Financial Literacy: Learn About Money, Boost Your Finances
Personal savings rates are dismally low (not to mention the savings account rates from financial institutions), debt is uncommonly high, retirement savings and preparedness are nearly nonexistent, and most people are either uninsured or grossly underinsured. And, the list goes on. My contention has always been that financial education should be a requirement for high school and college students; that money management skills should be taught in schools.
In my belief, much of the problems people face could easily be circumvented if we give people the correct tools and knowledge before they skip out into the big bad world. Let’s face it, most of our parents mismanaged their money or did a pretty crappy job of teaching us how to navigate the complex financial landscape. If you are one of the few who had helpful parents who had the foresight to expose you to personal finance while you were younger, then consider yourself fortunate. For many of us, this is unfortunately not the case, and thus, it’s pretty common for this cycle to permeate through the generations.
Once More, The Mortgage Crisis
Let’s look at the mortgage crisis, for instance. We’ve asked here before: who’s to blame for the subprime mortgage mess? Sure, there were inappropriate and unethical business actions occurring, but who signed the paperwork for the mortgage? The consumer. Who decided to buy a house and secure a mortgage in attempts to hop on the housing market craze? We did. Who had to own a home even when it may not have made perfect financial sense at the time? Again, that would be us — regular folks who continually seek better fortunes for ourselves and our families.
Ok, so this may be a little harsh, but my point is this: if people had the basic, necessary financial literacy to read a contract, know the difference between a variable and fixed rate, or if people knew how to make a budget and apply it better, don’t you think that the housing and mortgage crisis would have been far less damaging and widespread? In general, I also think that if people were better versed on economic cycles and business cycles, perhaps the tech bubble of the late 90s and the housing bubble of the 00s could have been minimized or even averted. I suspect that with more financially astute individuals in our midst, we’d probably reduce the likelihood of the masses chasing the flavor of the day and creating artificial bubbles.
However, my idealistic vision of financial education is dissipating at a fairly rapid pace. In my experience, participants have to be dragged nearly kicking and screaming to FREE financial literacy events hosted through work, after work, online, wherever. Understandably, schools are disinclined to schedule financial education classes because they have so many competing agendas.
We Need More Than Just A Financial Education
More importantly though, education alone will not solve the problem. Most people need accountability and coaching to change their behavior, in order to learn and to make smarter decisions with their money. We can talk to people all we want, but who’s to say what they will or won’t do when they walk out the door? Again, from my experience, the best bet is to supplement financial education with ongoing coaching, which has had a good success rate. This is something I’d advocate, but there have been a couple of obstacles to implementing this type of plan — organizations may not be interested in funding such a program, or even if they do, people may not be all that eager to participate in it. Unfortunately, not everyone looks upon personal finance as a high enough priority.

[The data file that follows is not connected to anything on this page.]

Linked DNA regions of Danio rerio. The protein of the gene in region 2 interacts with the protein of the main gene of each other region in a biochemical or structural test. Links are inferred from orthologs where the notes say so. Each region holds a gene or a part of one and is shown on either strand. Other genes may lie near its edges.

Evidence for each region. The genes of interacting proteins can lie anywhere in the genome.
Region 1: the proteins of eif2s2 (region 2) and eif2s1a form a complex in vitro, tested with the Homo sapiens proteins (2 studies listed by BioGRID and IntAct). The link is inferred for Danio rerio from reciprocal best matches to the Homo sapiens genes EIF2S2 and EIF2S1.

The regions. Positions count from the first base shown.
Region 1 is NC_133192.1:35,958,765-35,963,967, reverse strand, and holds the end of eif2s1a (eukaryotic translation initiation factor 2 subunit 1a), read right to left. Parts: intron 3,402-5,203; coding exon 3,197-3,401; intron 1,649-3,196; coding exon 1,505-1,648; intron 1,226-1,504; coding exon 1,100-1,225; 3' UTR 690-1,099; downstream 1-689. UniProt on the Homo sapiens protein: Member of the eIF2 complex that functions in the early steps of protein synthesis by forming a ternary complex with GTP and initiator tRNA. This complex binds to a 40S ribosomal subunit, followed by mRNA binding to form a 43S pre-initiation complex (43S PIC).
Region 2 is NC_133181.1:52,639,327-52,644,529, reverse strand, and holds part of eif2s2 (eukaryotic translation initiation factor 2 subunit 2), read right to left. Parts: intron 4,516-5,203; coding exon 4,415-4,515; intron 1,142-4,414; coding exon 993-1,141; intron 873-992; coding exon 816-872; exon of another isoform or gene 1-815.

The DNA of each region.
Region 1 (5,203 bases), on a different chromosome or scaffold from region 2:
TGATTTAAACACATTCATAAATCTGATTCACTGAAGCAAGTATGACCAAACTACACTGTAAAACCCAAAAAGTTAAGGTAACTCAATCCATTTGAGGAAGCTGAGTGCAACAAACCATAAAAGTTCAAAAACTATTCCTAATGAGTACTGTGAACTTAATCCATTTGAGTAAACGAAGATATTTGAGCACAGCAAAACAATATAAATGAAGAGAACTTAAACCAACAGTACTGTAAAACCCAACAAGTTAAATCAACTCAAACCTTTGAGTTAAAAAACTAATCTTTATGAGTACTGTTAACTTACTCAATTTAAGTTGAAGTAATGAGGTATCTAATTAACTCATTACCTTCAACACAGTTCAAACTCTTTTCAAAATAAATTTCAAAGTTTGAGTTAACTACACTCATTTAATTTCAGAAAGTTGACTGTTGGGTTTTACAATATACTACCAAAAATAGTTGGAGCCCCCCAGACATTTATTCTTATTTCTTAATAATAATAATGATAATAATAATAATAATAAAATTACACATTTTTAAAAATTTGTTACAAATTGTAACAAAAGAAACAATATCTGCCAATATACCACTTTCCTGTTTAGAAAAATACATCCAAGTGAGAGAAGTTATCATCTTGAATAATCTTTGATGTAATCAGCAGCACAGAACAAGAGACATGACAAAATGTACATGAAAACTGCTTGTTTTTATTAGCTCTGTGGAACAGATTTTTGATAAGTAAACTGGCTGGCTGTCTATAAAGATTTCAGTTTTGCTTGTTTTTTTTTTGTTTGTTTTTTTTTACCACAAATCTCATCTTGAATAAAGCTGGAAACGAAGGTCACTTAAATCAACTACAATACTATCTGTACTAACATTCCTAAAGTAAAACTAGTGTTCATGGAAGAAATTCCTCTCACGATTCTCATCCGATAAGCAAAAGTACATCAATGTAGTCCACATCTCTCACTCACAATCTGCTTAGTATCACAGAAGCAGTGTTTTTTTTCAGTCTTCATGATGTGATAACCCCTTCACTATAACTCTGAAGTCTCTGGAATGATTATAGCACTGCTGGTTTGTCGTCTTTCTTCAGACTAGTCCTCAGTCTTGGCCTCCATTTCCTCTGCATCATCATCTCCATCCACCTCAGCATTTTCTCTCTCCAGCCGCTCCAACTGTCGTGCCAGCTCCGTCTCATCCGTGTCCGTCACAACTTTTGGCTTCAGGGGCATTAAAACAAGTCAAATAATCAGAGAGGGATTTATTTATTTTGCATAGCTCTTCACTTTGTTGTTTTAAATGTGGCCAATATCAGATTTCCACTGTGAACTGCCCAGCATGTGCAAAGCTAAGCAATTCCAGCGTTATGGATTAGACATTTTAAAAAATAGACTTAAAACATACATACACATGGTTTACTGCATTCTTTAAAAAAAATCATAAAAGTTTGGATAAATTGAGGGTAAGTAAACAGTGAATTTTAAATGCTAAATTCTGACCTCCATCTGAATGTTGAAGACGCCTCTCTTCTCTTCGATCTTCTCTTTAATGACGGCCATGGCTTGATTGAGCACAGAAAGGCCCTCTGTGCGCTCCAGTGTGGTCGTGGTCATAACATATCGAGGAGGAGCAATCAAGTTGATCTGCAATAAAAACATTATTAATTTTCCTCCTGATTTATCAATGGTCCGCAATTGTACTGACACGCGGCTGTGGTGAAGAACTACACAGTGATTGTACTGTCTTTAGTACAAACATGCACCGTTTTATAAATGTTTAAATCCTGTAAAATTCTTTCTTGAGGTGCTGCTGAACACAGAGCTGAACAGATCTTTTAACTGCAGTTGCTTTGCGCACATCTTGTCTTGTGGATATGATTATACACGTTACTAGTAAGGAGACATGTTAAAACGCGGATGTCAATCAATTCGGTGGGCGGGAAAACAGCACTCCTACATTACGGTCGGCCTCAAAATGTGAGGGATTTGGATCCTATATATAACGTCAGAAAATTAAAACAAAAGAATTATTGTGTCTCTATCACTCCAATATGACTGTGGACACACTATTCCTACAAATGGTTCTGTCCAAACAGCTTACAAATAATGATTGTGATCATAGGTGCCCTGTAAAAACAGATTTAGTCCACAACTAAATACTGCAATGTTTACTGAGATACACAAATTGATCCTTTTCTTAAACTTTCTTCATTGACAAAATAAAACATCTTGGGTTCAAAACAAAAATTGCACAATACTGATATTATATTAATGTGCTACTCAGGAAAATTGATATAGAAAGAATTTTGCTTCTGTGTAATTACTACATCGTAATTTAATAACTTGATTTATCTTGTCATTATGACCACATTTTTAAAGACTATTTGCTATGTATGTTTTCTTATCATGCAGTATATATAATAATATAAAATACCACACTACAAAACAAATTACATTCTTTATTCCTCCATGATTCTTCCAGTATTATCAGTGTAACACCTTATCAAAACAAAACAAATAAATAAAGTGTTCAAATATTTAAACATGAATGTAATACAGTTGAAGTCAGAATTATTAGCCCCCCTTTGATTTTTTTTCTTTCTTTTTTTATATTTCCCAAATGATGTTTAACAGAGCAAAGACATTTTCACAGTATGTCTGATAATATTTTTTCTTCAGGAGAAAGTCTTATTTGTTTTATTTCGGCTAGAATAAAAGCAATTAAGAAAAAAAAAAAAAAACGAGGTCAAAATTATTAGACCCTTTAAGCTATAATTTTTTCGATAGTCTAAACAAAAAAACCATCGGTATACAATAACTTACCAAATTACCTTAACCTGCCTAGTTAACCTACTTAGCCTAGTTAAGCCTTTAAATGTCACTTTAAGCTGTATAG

Why do we continue to struggle financially, as a nation, despite the availability of free financial material you’ll find online in hundreds of thousands of websites and blogs? What about the thousands of financial firms, libraries and book stores that offer educational resources in finance?
I think I am starting to think like Lauren Willis, a professor at Loyola Law School who suggests that we should just give up on financial literacy. She contends that it is merely a waste of time and money because financial products change rapidly, education does not improve behavior (like my aforementioned experiences) and may give people the illusion that they can manage their own finances when they cannot. This sounds pretty consistent with my personal experiences as a budding financial educator and trainer.
But, I refuse to agree with Ms. Willis wholeheartedly and do believe that greater knowledge does breed greater control and better decisions. And something of note: she does suggest that some of us may benefit from having experts help us with our finances. What do experts, advisors, coaches bring to the table? They provide an avenue for accountability that can encourage changes in counterproductive behaviors we cannot always spot and fix on our own (while personal finance bloggers will tell you that they use their blogs as a way to be self-accountable with regards to money).
So please follow the old adage and don’t look a gift horse in the mouth — if your employer, another organization or some solid opportunity comes by to offer financial education, then attend! Do your due diligence if you are unfamiliar with the service or offering, and if there’s no catch, then go for it! And if you feel it’s necessary, then seek outside counsel and create your own financial dream team. If we all place priority in getting a financial education and taking action on what we know, then we’ll be taking great strides in improving financial literacy in our nation.
Created: April 7, 2010; Updated: April 21, 2011
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